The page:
• "I can't think of a better champion of T1D than Aaron. For a newly diagnosed 10-year old with T1D, who would be the best person on the planet for this youngster to speak to? Aaron. Who would be best for his parents to talk to? Aaron. What about his doctor, to better understand today's treatments and the future? Aaron. Who would best represent T1D to a Department of Medicine Grand Rounds? Aaron. If I could pick anyone to go to Congress to fight for affordable insulin, who would I pick? Aaron (he was awesome!). Who do I want to speak to young basic scientists to get them excited about T1D? Aaron. Aaron's secret is that he is a scientist who brings his own personal experience in each interaction, so if you are a 10 year-old or a basic scientist, he can relate to you. I've never met his brother but I feel like I know him, living through all of the hypoglycemia. JDRF could not have made a better decision naming Aaron as their new CEO." - Dr. Irl Hirsch (University of Washington)

  • "I am elated to see Dr. Kowalski appointed as CEO of JDRF.  Dr. Kowalski has distinguished himself as a tireless advocate, whose scientific background and ease of translating these efforts so all can understand make him the perfect choice for this role.  Furthermore, while many former CEO’s have had personal connections with type 1 diabetes, to see Dr. Kowalski ascend to this role living with the condition will be a wonderful way to tell my patients that they can achieve whatever they set out to do—diabetes can’t stop them.  With Dr. Kowalski at the helm of JDRF, I have no doubt that any roadmap created will be easily traversed.  In other words, I am extremely hopeful for what the future holds for JDRF, and for those living with T1D." - Dr. Jennifer Sherr (Yale School of Medicine)

  • "Aaron is a masterful choice to lead the JDRF. He is easy to get along with and understands the importance of strong relationships at all levels. He truly understands and has prioritized the need to improve the lives NOW for patients with type 1. As Chief Mission Officer, he has been at the forefront of technology and big data assimilation leading to the development of a hopefully soon artificial pancreas. Recognizing the need, he has at the same time promoted behavioral programs aimed at making day-to-day living a little easier. Aaron understands that insulin, however, is not a cure. He has fully supported efforts aimed at finding a biological cure through programs aimed at understanding the causes and mechanisms leading to the disease, as well as prevention and intervention efforts." - Dr. Desmond Schatz (University of Florida)

  • "I was absolutely thrilled to hear that Dr. Aaron Kowalski was named JDRF CEO and President. Dr. Kowalski has tremendous vision, knowledge, passion and tenacity for advancing diabetes research to impact the lives of people with T1D. Perhaps as much as anyone on the planet, Dr. Kowalski has been responsible for the tremendous advances in diabetes technology and therapies over the last decade. With his new platform as JDRF CEO and President, I’m confident that disruptive solutions for diabetes are around the corner.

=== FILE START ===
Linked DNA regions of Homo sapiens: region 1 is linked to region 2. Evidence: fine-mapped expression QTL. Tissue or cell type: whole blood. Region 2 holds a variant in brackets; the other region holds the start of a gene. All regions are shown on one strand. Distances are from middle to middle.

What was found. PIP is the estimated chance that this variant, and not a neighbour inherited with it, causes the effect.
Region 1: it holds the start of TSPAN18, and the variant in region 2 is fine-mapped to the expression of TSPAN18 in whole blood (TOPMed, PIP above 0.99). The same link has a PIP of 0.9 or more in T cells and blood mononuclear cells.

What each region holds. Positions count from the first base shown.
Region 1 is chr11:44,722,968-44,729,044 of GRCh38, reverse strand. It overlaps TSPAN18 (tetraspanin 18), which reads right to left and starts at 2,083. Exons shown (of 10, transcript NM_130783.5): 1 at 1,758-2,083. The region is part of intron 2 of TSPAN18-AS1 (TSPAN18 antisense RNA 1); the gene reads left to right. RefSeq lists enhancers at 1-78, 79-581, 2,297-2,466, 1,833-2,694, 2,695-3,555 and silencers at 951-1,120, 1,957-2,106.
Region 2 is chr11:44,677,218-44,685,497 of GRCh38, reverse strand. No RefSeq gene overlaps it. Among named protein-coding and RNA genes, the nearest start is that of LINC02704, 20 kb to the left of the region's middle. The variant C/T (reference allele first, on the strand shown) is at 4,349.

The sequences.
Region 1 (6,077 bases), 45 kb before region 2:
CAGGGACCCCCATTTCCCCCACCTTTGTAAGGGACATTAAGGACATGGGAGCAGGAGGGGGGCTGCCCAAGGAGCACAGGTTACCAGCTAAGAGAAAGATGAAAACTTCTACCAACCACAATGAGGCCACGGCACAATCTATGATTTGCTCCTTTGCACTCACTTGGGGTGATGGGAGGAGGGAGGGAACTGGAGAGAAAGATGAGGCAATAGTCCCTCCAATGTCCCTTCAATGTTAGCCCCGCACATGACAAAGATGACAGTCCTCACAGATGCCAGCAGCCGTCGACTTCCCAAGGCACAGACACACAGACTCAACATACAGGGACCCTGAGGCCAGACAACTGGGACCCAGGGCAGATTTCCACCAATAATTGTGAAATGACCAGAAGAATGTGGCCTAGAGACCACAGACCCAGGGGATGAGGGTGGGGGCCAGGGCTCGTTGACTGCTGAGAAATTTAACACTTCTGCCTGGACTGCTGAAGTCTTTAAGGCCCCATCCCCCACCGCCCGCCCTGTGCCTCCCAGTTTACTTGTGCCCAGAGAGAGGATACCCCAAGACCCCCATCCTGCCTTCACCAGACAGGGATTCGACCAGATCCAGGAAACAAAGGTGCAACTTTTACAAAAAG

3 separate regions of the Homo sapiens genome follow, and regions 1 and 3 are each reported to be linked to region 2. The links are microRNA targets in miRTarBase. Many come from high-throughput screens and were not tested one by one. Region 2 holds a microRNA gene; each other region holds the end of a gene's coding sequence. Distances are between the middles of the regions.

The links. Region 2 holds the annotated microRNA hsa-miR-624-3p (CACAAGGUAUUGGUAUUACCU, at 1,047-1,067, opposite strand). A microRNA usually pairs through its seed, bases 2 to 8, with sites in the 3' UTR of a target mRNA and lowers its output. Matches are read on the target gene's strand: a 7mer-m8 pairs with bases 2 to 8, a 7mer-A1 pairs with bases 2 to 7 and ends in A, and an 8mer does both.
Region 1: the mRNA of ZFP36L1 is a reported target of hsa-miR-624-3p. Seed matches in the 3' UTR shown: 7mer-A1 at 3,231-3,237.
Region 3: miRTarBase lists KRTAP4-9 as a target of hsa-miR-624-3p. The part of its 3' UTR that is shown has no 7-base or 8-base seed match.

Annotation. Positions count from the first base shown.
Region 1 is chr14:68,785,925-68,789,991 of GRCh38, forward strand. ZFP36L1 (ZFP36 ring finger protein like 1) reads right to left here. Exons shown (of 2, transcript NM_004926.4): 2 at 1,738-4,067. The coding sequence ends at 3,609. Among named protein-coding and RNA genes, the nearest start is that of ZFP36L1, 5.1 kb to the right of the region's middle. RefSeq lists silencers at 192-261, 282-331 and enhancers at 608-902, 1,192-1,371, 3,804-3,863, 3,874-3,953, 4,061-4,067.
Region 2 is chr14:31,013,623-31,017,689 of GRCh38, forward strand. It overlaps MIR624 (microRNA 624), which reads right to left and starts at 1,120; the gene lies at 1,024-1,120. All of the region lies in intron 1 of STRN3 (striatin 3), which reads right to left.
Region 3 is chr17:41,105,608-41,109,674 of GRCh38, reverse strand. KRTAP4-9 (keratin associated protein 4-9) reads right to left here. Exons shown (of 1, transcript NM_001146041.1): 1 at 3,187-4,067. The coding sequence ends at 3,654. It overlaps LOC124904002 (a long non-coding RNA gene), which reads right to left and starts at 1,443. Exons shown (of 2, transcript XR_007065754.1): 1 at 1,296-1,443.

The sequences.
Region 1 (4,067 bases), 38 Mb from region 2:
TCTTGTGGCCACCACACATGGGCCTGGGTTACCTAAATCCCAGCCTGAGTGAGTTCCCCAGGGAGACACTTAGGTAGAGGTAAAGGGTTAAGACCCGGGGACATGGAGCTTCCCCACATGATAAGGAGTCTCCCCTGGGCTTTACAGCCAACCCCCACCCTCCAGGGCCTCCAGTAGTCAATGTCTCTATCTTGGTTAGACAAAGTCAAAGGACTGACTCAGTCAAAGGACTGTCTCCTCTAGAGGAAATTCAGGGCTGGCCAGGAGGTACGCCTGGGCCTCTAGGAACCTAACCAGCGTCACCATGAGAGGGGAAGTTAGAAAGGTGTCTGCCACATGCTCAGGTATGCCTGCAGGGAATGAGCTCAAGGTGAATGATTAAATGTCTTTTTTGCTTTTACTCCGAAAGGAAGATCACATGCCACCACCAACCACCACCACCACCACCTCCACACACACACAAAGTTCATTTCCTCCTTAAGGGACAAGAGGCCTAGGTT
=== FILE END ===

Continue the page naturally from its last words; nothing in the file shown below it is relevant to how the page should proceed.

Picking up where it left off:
On a personal level, I first met Aaron about 10 years ago when I was in pediatric residency and doing a summer internship with JDRF. He provided invaluable mentorship, career advice, and introduced me to Dr. Bruce Buckingham who would become my research mentor during my postdoctoral fellowship at Stanford. Aaron continues to be a great source of encouragement to this very day. As a pediatric endocrinologist, and a person with T1D myself, I’m grateful for Dr. Kowalski’s example of thriving with diabetes and living a life of service – now as JDRF’s first ever CEO who lives with T1D!" - Dr. Daniel DeSalvo (Baylor College of Medicine)

  • "It's hard to think of anyone who has a clearer vision than Aaron on what is important for those of us with T1D. His vision will drive JDRF strategy so that the organization focuses on and delivers wins that matter to people with T1D – and that is what JDRF should be all about. All of us who care about T1D should be grateful to Aaron that he has agreed to step up and take on this challenging role." - Larry Soler (Partner, Convergency)

  • "Over the past fifteen years, I have had the pleasure of watching Aaron Kowalski metamorphosize into a veritable force of nature in the world of innovations in treatment and technologies for people living with type 1 diabetes, their loved ones and the clinicians that care for them. He has catapulted the development, refinement and adoption of many of the tools I cherish in my practice that have been life-changing for my patients. Continuous glucose monitoring and automated insulin delivery systems are smaller, smarter and more intuitive to operate thanks to his hard work. As an associate editor of ADA's Diabetes Spectrum, I invited Dr. Kowalski to serve as guest editor of a soon to be released technology focused issue. Many of the authors that contributed to the issue have been developing cutting edge technologies that will improve the lives of people living with diabetes thanks to the support and insight of Dr. Kowalski. We can only expect great things to come with Aaron Kowalski at the helm of JDRF." - Dr. Jane Seley (New York-Presbyterian Hospital)